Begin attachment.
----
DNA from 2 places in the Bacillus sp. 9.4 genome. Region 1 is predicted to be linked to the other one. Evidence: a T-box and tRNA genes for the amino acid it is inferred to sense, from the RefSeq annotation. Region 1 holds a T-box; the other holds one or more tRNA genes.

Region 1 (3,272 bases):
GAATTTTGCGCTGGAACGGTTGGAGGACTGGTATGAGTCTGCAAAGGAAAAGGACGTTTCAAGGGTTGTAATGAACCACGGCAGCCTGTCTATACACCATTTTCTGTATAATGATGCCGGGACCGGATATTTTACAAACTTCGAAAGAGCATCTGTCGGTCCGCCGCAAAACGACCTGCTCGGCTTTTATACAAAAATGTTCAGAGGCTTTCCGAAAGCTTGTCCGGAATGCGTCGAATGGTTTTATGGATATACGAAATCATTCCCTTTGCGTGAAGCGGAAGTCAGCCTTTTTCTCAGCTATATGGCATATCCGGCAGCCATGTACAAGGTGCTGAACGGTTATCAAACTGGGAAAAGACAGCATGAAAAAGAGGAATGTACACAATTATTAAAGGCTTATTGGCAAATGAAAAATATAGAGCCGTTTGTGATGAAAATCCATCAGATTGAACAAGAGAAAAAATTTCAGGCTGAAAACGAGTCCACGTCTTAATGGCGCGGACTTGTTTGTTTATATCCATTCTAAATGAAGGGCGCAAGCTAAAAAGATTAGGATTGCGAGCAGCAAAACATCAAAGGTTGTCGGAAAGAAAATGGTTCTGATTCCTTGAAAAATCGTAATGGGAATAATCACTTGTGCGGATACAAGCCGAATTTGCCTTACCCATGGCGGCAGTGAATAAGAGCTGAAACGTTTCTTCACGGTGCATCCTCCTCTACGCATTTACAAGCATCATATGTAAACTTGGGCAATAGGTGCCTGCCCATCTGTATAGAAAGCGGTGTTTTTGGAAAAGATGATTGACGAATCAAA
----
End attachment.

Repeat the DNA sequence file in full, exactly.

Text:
DNA from 2 places in the Bacillus sp. 9.4 genome. Region 1 is predicted to be linked to the other one. Evidence: a T-box and tRNA genes for the amino acid it is inferred to sense, from the RefSeq annotation. Region 1 holds a T-box; the other holds one or more tRNA genes.

Region 1 (3,272 bases):
GAATTTTGCGCTGGAACGGTTGGAGGACTGGTATGAGTCTGCAAAGGAAAAGGACGTTTCAAGGGTTGTAATGAACCACGGCAGCCTGTCTATACACCATTTTCTGTATAATGATGCCGGGACCGGATATTTTACAAACTTCGAAAGAGCATCTGTCGGTCCGCCGCAAAACGACCTGCTCGGCTTTTATACAAAAATGTTCAGAGGCTTTCCGAAAGCTTGTCCGGAATGCGTCGAATGGTTTTATGGATATACGAAATCATTCCCTTTGCGTGAAGCGGAAGTCAGCCTTTTTCTCAGCTATATGGCATATCCGGCAGCCATGTACAAGGTGCTGAACGGTTATCAAACTGGGAAAAGACAGCATGAAAAAGAGGAATGTACACAATTATTAAAGGCTTATTGGCAAATGAAAAATATAGAGCCGTTTGTGATGAAAATCCATCAGATTGAACAAGAGAAAAAATTTCAGGCTGAAAACGAGTCCACGTCTTAATGGCGCGGACTTGTTTGTTTATATCCATTCTAAATGAAGGGCGCAAGCTAAAAAGATTAGGATTGCGAGCAGCAAAACATCAAAGGTTGTCGGAAAGAAAATGGTTCTGATTCCTTGAAAAATCGTAATGGGAATAATCACTTGTGCGGATACAAGCCGAATTTGCCTTACCCATGGCGGCAGTGAATAAGAGCTGAAACGTTTCTTCACGGTGCATCCTCCTCTACGCATTTACAAGCATCATATGTAAACTTGGGCAATAGGTGCCTGCCCATCTGTATAGAAAGCGGTGTTTTTGGAAAAGATGATTGACGAATCAAA